8. Common Merganser
Commonly found on rivers and the shorelines of rivers across North America, the Common Merganser is a large bodied duck that eats a lot of animal protein in the form of fish and other marine life, including crustaceans and shellfish, but also amphibians, and even some small mammals.
Males of the species have a striking, sparse coloration with iridescent emerald heads punctuated by mottled ash black feathers on their back.
The breasts and flanks are a luminous white. You’ll routinely see these large ducks congregating in flocks out on the water.
Crested ducks are large and in charge, with fabulous hairstyles to match. Males and females alike both have impressive tufts of feathers that wrap around the sides and backs of their heads.
Impressively large and powerfully built, these ducks aren’t great flyers but they are strong swimmers, and prefer to skim and pick at food they find on the surface of the water.
Males have varying patches of charcoal black, gray and white on their bodies and wings with a rusty-colored neck capped by another black and white patch followed up by iridescent green feathers on the face and top of the head.
Females aren’t quite as spectacular looking, but do have black and white speckling across their bodies the contrast their tan and fawn-colored feathers.
The greatly beloved and colorful Wood duck is a regular sight all along the west coast, but they can also be found along the coasts of the American Deep South and Gulf Coast.
These ducks are a riot of colors, with mahogany backs flanked by striated black and white, a ruby red or orange-red breast and iridescent heads of purple, green, blue and violet, all punctuated by those mesmerizing orange eyes.
Although these ducks are actually a medium size breed, usually weighing about 1 ½ to 1 ¾ pounds, they have a strange shape and posture that makes them appear smaller.
11. Lesser Scaup
Another species of diving duck that is regularly mistaken for its close cousin, the Greater Scaup, these males of this species are notable for deep black feathers that have an oily, purple sheen.
These feathers cover the heads and are set off dramatically by their yellow-orange eyes. The rest of the body is split in half vertically with a shining white lower half topped by an intricate, dazzling pattern of black lines over that same white.
The tail end of the duck, including the flanks at the rear, is coal black.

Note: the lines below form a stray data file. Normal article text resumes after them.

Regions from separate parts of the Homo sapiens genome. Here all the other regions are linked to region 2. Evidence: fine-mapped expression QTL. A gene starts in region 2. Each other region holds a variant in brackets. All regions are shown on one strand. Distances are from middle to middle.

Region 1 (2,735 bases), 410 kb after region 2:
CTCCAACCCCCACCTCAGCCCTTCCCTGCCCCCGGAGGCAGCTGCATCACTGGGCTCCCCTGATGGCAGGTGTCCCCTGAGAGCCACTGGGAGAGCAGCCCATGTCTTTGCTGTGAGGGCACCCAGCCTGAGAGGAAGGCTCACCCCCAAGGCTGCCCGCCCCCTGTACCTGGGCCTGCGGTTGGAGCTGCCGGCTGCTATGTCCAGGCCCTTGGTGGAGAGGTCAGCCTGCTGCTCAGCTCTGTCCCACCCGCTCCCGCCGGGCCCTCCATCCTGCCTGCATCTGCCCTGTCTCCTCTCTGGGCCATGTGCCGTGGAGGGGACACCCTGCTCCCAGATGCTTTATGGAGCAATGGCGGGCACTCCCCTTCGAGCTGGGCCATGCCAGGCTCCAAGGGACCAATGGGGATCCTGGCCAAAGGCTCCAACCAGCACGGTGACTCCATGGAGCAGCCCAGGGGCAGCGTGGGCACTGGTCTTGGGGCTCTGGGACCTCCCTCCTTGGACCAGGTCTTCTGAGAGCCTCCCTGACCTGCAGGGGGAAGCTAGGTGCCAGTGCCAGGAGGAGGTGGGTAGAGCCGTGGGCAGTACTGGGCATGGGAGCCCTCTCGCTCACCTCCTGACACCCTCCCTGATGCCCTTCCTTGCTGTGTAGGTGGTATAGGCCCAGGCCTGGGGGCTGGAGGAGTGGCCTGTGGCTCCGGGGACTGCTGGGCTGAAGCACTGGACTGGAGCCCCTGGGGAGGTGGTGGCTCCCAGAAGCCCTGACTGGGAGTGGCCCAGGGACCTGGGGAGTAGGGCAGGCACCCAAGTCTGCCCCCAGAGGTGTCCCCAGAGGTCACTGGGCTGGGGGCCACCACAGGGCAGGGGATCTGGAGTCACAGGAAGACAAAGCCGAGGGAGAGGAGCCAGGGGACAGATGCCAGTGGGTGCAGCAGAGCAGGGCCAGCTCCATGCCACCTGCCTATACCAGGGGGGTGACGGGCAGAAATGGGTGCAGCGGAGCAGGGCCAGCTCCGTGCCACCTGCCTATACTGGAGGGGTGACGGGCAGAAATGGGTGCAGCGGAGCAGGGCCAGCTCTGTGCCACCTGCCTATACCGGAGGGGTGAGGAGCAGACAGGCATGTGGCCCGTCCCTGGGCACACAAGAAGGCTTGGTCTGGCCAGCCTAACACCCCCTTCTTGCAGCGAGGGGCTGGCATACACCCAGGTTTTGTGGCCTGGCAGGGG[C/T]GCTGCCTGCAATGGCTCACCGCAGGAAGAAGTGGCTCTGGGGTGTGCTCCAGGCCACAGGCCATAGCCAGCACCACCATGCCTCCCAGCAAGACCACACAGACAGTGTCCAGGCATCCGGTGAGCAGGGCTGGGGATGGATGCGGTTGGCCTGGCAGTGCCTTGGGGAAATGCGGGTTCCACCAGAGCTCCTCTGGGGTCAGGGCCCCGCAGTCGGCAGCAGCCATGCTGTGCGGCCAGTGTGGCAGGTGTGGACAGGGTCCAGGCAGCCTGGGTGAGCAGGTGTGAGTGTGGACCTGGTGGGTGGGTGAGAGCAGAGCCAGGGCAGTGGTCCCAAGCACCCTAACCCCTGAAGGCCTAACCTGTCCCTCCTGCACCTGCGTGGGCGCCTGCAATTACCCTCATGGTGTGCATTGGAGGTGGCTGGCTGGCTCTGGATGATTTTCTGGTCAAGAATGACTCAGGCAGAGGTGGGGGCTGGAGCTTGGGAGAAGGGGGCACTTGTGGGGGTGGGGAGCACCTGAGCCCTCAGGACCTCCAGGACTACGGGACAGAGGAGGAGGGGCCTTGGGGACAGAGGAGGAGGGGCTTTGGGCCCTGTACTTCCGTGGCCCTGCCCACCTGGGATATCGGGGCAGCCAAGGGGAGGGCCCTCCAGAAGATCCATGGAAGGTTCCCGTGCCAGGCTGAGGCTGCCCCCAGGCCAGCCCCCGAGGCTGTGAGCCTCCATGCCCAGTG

Females are various shades of tan, gray, brown and a rich black-brown but you will sometimes see faint black and white speckling down their spines.
Also notably, these ducks undergo a tremendous migration, breeding in the northwestern United States and Canada before flying all the way down to the East, Southeast and Gulf Coast of the US.
12. Greater Scaup
The greater scaup looks very, very similar to the lesser scaup, with a few differences that only serious duck lovers or bird watchers will be able to spot: the greater scaup is identified, though not easily, by its lack of fluffier feathers on the top of its head.
This gives its head more of a domed appearance compared to that of its lesser cousin. The black markings at the end of their gray beak also tend to be larger.
Other than that, they look identical to the lesser scaup, psychedelic black and white patterns on their backs and all.
Another slender-bodied duck with dramatic coloration, the Tufted duck has, as the name suggests, a tuft of feathers on its head, very much like the crested duck.
Unlike the crested duck, the tufts of the tufted duck are located directly on the back of the head, far more prominent in males than in females.
These ducks are mostly all black, set off by the stark white contrast of their sides. This duck can also be found globally, with a range that stretches from much of North America, including Alaska, all the way through Asia and Europe.
14. King Eider
Impressively named ducks, these large-bodied sea-dwellers have the size and appearance to back up such a lofty title.
The royal regalia of males in this species ranges from off-white heads and necks to a black body with lower surfaces of the wings, body and part of the back being a bright, contrasting white.
The King Aider gets its name from the orange protuberance located just above the bill which further contrasts with the iridescent blue-gray and green of the male’s face, looking very much like a crown or tiara.
Females, as usual, lack this spectacular coloration, being overall a medium brown color that is set off with intricate, rippling black.
All can be seen eating marine life while at sea, and various plants and seeds while on land.
15. Spectacled Eider
The next, but not the last, Eider on our list, this is another impressively large duck. Once more, males of this species have a striking appearance, with a jet-black body topped by a white back and upper flanks.